Test yourself by circling the one word in each of the following pairs that's spelled correctly.
Set 1: Long or short?
If you chose the second word in each pair of Set 1, you're following British spelling. In his American dictionaries published in the early 1800s, Noah Webster is credited with simplifying and standardizing the spelling of English words and trying to spell them phonetically.
Other "Webster-ized" American spellings: "ax," "color," "catalog" (as opposed to the British "axe," "colour," "catalogue").
Set 2: One word or two?
The most common forms of these are "voice mail," "online," "keyword" and "Web site." But don't rush to mark the others wrong.
The pace of communication in this Information Age may be condensing the common practice of melding two words into one, but the progress is uneven. Example: One dictionary lists "Webmaster," but "Web site."
The solution: Consider whether your audience will understand new compounds and decide within your organization when to change the style. While "email" appears to be gaining popularity, it faces a tougher road to acceptance than "ink-jet" becoming "inkjet." "Inkjet" simply merges two words, but the "e" in e-mail helps represent a separate sound that also stands for an entire word, "electronic."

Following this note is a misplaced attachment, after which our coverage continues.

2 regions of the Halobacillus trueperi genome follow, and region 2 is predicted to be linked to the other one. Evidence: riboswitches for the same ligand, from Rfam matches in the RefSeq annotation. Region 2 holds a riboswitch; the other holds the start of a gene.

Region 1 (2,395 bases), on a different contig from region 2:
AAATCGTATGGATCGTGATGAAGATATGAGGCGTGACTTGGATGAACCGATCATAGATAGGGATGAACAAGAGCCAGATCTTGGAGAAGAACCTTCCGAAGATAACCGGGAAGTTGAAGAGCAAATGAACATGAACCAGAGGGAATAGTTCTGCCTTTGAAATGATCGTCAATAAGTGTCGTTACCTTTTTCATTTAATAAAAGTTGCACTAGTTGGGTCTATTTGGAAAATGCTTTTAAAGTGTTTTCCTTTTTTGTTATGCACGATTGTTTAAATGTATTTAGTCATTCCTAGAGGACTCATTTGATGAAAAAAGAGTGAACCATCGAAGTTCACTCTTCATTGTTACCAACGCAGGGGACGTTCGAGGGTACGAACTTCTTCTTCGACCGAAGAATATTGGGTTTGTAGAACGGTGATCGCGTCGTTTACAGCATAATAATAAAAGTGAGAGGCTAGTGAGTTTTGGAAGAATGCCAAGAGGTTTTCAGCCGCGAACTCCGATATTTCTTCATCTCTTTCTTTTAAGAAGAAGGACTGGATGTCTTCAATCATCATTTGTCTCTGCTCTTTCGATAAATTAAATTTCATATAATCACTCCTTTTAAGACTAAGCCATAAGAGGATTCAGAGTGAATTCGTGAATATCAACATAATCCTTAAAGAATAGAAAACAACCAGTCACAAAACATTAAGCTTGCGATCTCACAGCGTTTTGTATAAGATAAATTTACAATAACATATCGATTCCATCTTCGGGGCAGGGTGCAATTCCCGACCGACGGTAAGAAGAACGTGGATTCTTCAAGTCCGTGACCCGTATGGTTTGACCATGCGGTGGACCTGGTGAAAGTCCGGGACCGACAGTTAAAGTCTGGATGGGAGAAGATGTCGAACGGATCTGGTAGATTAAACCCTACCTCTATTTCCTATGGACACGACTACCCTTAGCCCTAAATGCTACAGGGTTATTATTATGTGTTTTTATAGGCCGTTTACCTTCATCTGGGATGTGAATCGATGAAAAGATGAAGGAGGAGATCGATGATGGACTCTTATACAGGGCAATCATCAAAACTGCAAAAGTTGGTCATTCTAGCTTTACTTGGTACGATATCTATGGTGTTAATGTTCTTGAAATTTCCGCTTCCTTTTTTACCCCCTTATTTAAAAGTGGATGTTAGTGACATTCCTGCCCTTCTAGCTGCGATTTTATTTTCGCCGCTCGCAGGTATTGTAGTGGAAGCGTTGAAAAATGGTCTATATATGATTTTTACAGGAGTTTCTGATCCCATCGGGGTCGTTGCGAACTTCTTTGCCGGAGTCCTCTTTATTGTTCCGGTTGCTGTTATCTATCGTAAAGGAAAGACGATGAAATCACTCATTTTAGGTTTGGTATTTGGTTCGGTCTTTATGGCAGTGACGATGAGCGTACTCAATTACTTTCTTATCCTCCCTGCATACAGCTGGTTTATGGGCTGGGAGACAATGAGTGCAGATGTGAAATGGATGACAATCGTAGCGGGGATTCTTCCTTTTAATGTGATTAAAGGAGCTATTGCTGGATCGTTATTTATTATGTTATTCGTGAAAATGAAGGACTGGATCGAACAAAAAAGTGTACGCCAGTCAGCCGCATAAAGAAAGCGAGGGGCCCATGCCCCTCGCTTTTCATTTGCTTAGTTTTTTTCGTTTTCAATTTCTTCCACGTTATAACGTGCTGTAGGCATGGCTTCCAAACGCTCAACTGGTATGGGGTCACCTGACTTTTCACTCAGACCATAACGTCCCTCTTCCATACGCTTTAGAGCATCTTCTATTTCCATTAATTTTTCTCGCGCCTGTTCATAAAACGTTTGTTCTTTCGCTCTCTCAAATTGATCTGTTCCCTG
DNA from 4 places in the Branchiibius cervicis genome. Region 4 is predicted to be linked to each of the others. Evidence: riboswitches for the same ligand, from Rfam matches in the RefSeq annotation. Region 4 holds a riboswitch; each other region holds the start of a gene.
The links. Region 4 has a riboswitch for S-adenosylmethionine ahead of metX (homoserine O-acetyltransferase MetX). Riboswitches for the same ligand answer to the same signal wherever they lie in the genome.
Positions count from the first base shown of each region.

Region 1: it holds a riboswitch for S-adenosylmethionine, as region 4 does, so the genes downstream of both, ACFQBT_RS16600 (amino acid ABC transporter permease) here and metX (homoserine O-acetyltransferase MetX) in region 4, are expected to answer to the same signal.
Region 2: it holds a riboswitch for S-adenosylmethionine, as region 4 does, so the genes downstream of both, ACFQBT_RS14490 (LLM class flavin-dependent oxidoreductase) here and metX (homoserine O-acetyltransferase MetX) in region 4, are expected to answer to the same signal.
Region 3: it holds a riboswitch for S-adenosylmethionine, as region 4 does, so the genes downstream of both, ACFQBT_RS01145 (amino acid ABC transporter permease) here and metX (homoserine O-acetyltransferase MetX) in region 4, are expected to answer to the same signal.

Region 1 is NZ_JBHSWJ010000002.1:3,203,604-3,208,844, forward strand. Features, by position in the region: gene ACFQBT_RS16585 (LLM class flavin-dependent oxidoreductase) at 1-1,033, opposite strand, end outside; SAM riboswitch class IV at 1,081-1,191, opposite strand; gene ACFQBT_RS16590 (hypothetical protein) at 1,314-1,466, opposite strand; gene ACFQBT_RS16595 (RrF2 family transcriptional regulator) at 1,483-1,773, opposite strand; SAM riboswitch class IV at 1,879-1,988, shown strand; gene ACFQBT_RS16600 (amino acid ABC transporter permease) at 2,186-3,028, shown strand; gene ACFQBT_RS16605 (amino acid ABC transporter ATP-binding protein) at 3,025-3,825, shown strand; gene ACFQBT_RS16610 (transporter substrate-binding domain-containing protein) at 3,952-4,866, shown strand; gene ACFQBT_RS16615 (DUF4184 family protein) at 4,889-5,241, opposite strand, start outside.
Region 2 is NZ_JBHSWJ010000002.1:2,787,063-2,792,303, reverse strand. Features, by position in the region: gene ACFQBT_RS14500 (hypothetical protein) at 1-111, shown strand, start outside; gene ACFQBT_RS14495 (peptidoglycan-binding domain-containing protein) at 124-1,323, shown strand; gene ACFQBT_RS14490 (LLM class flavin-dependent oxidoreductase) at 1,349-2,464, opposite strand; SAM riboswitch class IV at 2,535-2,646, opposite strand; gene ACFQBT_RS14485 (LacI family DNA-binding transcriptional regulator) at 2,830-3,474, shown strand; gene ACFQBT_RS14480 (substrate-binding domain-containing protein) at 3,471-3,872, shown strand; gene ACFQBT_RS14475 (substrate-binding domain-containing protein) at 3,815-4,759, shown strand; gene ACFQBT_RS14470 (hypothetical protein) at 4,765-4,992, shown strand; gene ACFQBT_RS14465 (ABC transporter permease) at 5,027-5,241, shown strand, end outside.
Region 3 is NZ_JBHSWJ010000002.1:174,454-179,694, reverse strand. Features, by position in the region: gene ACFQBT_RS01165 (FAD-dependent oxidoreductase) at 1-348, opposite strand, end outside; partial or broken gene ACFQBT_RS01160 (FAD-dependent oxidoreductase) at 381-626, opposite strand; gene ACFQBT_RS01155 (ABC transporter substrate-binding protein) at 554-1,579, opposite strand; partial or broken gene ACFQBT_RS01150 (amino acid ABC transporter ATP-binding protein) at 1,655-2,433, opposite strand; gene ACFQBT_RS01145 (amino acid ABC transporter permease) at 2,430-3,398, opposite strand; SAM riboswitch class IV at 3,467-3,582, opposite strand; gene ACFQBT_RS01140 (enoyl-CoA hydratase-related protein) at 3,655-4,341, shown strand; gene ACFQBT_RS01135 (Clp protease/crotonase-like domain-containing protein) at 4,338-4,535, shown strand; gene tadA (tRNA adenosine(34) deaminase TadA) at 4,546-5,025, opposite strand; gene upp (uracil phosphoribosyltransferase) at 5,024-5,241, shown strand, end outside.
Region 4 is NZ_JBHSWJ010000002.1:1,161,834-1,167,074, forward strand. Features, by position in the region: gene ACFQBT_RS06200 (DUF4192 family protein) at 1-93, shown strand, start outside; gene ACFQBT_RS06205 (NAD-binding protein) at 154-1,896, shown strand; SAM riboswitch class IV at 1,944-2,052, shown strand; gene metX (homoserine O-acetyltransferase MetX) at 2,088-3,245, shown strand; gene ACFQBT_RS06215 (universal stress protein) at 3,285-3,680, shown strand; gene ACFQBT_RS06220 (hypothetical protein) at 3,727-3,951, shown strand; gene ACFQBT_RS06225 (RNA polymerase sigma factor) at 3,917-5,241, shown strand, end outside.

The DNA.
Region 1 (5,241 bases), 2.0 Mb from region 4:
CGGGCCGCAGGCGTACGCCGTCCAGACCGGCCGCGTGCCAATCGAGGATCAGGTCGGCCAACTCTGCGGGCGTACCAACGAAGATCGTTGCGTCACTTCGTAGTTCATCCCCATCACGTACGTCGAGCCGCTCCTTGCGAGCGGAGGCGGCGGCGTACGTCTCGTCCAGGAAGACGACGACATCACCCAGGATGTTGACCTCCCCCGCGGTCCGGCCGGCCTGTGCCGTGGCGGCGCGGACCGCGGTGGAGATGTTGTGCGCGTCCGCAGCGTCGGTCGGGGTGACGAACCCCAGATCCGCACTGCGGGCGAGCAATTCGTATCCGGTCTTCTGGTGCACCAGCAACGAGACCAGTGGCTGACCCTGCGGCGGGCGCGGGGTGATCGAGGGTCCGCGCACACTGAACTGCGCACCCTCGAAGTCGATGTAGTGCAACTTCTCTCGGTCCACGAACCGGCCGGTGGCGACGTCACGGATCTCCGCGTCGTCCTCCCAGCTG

Set 3: Commercial-speak
While simplified spellings are common in advertising and signage, the safest course in business writing is to stick with the formal variations: "night" and "through."
Some spelling preferences remain unresolved. Although several dictionaries list only "smoky" as correct, one includes "smokey" as an acceptable variation.
Always check formal titles, which may not conform to spelling rules. Smokey Bear has been promoting fire safety since 1944. The most-visited U.S. national park, in the Great Smoky Mountains, was created a decade earlier.